Why Trump Finally Hit A Nerve

Why Trump Finally Hit A Nerve

Trump's vulgar video has caused an uproar.
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I figured out a long time ago, before he was the Republican nominee, that Trump is intolerant of anyone who differs from himself. A lot of people, however, didn’t seem to figure it out until very recently, and it’s all because of the video that was released in which Trump says incredibly vulgar things about women. This includes him bragging about sexually assaulting a woman, which includes the phrase “grab her by the p---y.”

Let me start off by saying that when every single one of the living former presidents of the United States does not endorse Donald Trump, it makes a statement. Besides the presidents, Barbara Bush, Jeb Bush, Mitt Romney, John Kasich, and John McCain will not be voting for Trump.

Recently, even Mike Pence, who has staunchly defended his running mate in the past, has been unable to make an excuse for Trump’s vile words. Many Republicans are wishing for Mike Pence to be the presidential candidate, instead. Unfortunately, it’s far too late for that.

Though Trump has made a slew of misogynistic comments in the past, the 2005 video hit a different nerve. While his other comments were either said in an interview or on camera with his consent, this video was made while he didn’t realize his microphone was still on. While he thought his comments were private, they most definitely were not. And this is why it hit a nerve: off camera, away from the limelight, Trump’s vulgar self is even worse; his on-camera persona is not an act.

The defending arguments is: That’s just guy behavior; that’s what men say to each other in the locker room. I’m sorry to tell you, but if that’s how you talk about women, as if they were only there for your pleasure and objectification, then you are a misogynist. A whole list of “ists” and “ics” already described Trump before the video was released: sexist, racist, Islamophobic, xenophobic. But now “misogynist” is fully proven to be on the list.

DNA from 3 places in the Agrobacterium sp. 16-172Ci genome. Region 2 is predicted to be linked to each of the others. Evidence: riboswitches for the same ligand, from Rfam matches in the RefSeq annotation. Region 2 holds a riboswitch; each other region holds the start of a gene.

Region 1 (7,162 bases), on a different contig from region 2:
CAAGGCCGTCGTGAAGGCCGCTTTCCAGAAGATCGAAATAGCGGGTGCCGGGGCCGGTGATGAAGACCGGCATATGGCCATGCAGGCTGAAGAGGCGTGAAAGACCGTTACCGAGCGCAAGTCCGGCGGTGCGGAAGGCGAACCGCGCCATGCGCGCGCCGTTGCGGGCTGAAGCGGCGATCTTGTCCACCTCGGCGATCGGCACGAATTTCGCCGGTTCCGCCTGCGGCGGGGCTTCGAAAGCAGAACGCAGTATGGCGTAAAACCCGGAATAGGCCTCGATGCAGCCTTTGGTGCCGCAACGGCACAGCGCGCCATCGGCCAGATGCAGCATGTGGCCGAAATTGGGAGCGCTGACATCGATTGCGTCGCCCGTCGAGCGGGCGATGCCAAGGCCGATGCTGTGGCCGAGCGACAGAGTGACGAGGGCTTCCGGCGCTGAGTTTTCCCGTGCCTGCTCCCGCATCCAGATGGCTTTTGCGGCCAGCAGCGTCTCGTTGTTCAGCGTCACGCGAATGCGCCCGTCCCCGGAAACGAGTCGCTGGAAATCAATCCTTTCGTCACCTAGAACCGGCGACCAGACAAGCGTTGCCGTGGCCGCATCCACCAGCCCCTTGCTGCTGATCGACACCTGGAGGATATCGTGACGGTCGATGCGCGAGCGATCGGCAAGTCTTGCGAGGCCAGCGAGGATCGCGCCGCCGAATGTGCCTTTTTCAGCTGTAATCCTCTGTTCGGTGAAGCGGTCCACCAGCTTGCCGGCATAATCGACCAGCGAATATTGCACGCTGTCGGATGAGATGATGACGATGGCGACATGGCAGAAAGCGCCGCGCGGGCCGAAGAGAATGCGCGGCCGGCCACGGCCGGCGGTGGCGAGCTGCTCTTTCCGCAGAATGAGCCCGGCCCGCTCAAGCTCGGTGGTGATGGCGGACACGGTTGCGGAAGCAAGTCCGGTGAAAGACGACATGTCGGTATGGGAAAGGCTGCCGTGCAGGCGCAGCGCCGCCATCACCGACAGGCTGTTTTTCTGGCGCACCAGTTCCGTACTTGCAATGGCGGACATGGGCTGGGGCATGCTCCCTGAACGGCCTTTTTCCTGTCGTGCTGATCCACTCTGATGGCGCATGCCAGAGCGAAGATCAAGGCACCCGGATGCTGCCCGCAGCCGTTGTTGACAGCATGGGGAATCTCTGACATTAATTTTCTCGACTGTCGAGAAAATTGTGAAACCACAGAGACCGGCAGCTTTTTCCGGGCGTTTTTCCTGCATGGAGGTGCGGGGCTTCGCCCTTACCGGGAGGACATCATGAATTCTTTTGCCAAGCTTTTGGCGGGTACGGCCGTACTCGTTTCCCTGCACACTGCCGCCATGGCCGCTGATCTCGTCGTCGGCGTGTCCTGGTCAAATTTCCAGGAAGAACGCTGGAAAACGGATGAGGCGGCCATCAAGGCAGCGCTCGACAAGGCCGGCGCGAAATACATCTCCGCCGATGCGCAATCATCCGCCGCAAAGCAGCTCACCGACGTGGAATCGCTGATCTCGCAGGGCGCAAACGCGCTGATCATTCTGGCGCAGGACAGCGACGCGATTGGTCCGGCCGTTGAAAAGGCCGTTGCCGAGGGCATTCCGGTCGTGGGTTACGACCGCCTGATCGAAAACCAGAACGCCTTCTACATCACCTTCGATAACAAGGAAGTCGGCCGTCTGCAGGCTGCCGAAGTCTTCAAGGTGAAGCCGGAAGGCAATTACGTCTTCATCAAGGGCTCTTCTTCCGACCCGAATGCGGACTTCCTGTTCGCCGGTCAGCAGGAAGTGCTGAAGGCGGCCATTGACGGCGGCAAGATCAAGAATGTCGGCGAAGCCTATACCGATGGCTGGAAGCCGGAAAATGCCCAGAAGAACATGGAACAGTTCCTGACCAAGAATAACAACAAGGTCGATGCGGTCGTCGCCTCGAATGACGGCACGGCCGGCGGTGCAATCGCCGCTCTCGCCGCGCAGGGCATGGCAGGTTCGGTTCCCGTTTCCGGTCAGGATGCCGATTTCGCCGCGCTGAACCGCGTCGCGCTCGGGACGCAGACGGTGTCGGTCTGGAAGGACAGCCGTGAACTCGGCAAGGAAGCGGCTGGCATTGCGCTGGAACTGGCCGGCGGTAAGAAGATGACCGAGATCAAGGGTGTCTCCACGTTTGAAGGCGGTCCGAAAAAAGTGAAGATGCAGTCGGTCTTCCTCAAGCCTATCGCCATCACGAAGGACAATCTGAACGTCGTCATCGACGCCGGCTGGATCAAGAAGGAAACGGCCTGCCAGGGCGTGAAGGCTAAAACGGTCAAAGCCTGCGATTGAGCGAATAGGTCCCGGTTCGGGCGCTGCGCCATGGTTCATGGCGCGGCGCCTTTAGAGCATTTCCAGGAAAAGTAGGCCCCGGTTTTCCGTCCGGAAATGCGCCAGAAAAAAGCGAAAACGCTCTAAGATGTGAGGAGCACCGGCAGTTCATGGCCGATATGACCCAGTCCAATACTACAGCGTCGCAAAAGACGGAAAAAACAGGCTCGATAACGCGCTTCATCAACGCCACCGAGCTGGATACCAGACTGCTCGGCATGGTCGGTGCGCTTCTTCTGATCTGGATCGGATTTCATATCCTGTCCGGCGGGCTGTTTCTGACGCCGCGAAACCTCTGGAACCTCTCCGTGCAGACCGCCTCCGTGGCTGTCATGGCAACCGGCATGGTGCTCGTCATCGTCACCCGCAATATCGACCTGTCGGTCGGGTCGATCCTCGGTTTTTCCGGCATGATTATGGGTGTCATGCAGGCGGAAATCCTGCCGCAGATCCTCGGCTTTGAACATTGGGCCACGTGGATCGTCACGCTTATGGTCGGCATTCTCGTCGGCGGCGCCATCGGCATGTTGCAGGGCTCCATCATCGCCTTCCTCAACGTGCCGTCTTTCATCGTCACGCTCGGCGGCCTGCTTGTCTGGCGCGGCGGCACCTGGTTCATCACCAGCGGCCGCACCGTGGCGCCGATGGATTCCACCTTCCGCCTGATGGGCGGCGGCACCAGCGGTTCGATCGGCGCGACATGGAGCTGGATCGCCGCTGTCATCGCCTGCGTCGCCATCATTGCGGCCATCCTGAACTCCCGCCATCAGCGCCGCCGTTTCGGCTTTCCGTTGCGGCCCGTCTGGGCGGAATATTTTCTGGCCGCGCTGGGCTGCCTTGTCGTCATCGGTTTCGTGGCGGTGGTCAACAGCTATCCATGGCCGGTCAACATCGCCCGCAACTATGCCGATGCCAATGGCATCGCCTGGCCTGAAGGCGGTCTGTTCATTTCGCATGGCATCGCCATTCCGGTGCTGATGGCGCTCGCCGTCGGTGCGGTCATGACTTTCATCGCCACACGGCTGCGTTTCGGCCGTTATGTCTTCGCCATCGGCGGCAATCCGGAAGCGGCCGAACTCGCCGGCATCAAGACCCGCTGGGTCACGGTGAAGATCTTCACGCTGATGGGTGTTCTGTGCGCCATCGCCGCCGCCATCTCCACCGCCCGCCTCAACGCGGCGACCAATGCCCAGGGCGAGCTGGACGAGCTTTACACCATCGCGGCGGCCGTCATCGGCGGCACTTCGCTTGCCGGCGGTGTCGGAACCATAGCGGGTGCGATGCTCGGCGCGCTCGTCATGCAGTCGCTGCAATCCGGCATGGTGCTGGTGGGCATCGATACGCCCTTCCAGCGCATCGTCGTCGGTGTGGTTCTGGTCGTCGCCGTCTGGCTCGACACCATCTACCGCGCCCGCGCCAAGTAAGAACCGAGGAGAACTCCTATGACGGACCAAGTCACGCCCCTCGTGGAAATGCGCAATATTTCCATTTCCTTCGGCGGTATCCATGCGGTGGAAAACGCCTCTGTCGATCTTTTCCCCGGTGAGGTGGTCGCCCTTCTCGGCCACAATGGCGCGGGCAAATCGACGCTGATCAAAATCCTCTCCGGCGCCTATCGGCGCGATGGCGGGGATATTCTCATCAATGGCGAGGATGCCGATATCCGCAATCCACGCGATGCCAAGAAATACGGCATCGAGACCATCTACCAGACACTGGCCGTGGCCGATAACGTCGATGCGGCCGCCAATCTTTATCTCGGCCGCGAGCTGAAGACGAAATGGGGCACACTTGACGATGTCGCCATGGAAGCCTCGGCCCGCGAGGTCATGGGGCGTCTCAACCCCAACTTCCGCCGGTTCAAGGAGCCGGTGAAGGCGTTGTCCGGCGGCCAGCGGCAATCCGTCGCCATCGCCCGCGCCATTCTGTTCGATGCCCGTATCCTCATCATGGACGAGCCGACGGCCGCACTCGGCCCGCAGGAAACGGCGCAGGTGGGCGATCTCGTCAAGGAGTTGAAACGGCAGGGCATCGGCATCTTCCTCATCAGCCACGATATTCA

Trump has been overtly Islamophobic towards Muslims, who make up about 1% of the U.S.’ population. Trump has been overtly racist towards Mexicans, who make up about 11% of the population. He’s targeted veterans; he’s targeted individual women, including his own daughter, Ivanka, who he said is alright to be called “a piece of ass.” But now he’s targeted all women: over half of the American population, and that’s why he’s finally hit a nerve.

What’s worse, he talked about cheating on his wife with a married woman, and he talked about forcing himself on women while his newly-wed was pregnant with his son.

Many people try to defend Trump by using the argument, “He’s not trying to be the Pope.” And no, you’re right. But you know what he is running for? The Presidency of the United States of America. And our President should have, in the very least, respect and acceptance of different groups of people in our country. I would honestly be afraid to have a daughter if Trump became president. Would I want a boy to call my daughter “a piece of ass” because President Trump says it’s okay to call girls and women that? If the President thinks that women are only objects, it must be okay for him to think that too, right?

And though Trump never directly apologizes for his statements, the outbreak of this video has made him attempt to (somewhat) apologize, because he knew if he didn’t, his campaign was down the drain. But maybe it was already in the sewers.

Cover Image Credit: Photos For Class

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If You've Ever Been Called Overly-Emotional Or Too Sensitive, This Is For You

Despite what they have told you, it's a gift.
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Emotional: a word used often nowadays to insult someone for their sensitivity towards a multitude of things.

If you cry happy tears, you're emotional. If you express (even if it's in a healthy way) that something is bothering you, you're sensitive. If your hormones are in a funk and you just happen to be sad one day, you're emotional AND sensitive.

Let me tell you something that goes against everything people have probably ever told you. Being emotional and being sensitive are very, very good things. It's a gift. Your ability to empathize, sympathize, and sensitize yourself to your own situation and to others' situations is a true gift that many people don't possess, therefore many people do not understand.

Never let someone's negativity toward this gift of yours get you down. We are all guilty of bashing something that is unfamiliar to us: something that is different. But take pride in knowing God granted this special gift to you because He believes you will use it to make a difference someday, somehow.

This gift of yours was meant to be utilized. It would not be a part of you if you were not meant to use it. Because of this gift, you will change someone's life someday. You might be the only person that takes a little extra time to listen to someone's struggle when the rest of the world turns their backs.

In a world where a six-figure income is a significant determinant in the career someone pursues, you might be one of the few who decides to donate your time for no income at all. You might be the first friend someone thinks to call when they get good news, simply because they know you will be happy for them. You might be an incredible mother who takes too much time to nurture and raise beautiful children who will one day change the world.